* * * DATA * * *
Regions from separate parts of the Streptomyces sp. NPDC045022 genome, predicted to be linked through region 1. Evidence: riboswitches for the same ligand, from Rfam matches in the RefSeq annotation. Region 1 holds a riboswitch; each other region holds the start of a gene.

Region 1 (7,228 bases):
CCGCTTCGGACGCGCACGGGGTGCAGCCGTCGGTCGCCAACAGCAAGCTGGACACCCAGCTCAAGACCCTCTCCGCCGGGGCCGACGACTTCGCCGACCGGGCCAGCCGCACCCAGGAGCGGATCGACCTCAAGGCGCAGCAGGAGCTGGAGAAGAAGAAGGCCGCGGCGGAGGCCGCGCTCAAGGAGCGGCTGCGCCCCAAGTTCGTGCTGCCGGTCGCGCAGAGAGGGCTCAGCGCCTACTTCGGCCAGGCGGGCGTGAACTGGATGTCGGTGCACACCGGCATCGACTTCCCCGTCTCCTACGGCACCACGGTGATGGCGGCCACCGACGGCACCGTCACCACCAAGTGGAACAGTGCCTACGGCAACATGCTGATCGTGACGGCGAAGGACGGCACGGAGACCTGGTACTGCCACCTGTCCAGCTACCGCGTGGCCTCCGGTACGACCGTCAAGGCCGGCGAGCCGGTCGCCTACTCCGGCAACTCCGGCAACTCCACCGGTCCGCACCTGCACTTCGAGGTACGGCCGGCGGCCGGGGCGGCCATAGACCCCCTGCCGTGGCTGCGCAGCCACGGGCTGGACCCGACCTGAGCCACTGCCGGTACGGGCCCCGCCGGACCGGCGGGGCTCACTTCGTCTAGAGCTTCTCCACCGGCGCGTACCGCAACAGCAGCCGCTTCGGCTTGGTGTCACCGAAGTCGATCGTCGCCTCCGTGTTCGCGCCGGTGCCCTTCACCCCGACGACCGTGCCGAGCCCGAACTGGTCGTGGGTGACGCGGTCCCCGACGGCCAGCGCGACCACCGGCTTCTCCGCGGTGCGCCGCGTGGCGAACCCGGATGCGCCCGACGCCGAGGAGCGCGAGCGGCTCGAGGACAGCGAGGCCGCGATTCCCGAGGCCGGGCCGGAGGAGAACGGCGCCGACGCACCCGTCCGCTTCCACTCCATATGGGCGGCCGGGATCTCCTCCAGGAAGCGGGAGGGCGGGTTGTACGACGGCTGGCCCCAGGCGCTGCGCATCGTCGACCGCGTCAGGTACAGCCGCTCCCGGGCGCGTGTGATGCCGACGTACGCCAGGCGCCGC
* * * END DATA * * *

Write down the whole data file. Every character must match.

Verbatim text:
Regions from separate parts of the Streptomyces sp. NPDC045022 genome, predicted to be linked through region 1. Evidence: riboswitches for the same ligand, from Rfam matches in the RefSeq annotation. Region 1 holds a riboswitch; each other region holds the start of a gene.

Region 1 (7,228 bases):
CCGCTTCGGACGCGCACGGGGTGCAGCCGTCGGTCGCCAACAGCAAGCTGGACACCCAGCTCAAGACCCTCTCCGCCGGGGCCGACGACTTCGCCGACCGGGCCAGCCGCACCCAGGAGCGGATCGACCTCAAGGCGCAGCAGGAGCTGGAGAAGAAGAAGGCCGCGGCGGAGGCCGCGCTCAAGGAGCGGCTGCGCCCCAAGTTCGTGCTGCCGGTCGCGCAGAGAGGGCTCAGCGCCTACTTCGGCCAGGCGGGCGTGAACTGGATGTCGGTGCACACCGGCATCGACTTCCCCGTCTCCTACGGCACCACGGTGATGGCGGCCACCGACGGCACCGTCACCACCAAGTGGAACAGTGCCTACGGCAACATGCTGATCGTGACGGCGAAGGACGGCACGGAGACCTGGTACTGCCACCTGTCCAGCTACCGCGTGGCCTCCGGTACGACCGTCAAGGCCGGCGAGCCGGTCGCCTACTCCGGCAACTCCGGCAACTCCACCGGTCCGCACCTGCACTTCGAGGTACGGCCGGCGGCCGGGGCGGCCATAGACCCCCTGCCGTGGCTGCGCAGCCACGGGCTGGACCCGACCTGAGCCACTGCCGGTACGGGCCCCGCCGGACCGGCGGGGCTCACTTCGTCTAGAGCTTCTCCACCGGCGCGTACCGCAACAGCAGCCGCTTCGGCTTGGTGTCACCGAAGTCGATCGTCGCCTCCGTGTTCGCGCCGGTGCCCTTCACCCCGACGACCGTGCCGAGCCCGAACTGGTCGTGGGTGACGCGGTCCCCGACGGCCAGCGCGACCACCGGCTTCTCCGCGGTGCGCCGCGTGGCGAACCCGGATGCGCCCGACGCCGAGGAGCGCGAGCGGCTCGAGGACAGCGAGGCCGCGATTCCCGAGGCCGGGCCGGAGGAGAACGGCGCCGACGCACCCGTCCGCTTCCACTCCATATGGGCGGCCGGGATCTCCTCCAGGAAGCGGGAGGGCGGGTTGTACGACGGCTGGCCCCAGGCGCTGCGCATCGTCGACCGCGTCAGGTACAGCCGCTCCCGGGCGCGTGTGATGCCGACGTACGCCAGGCGCCGC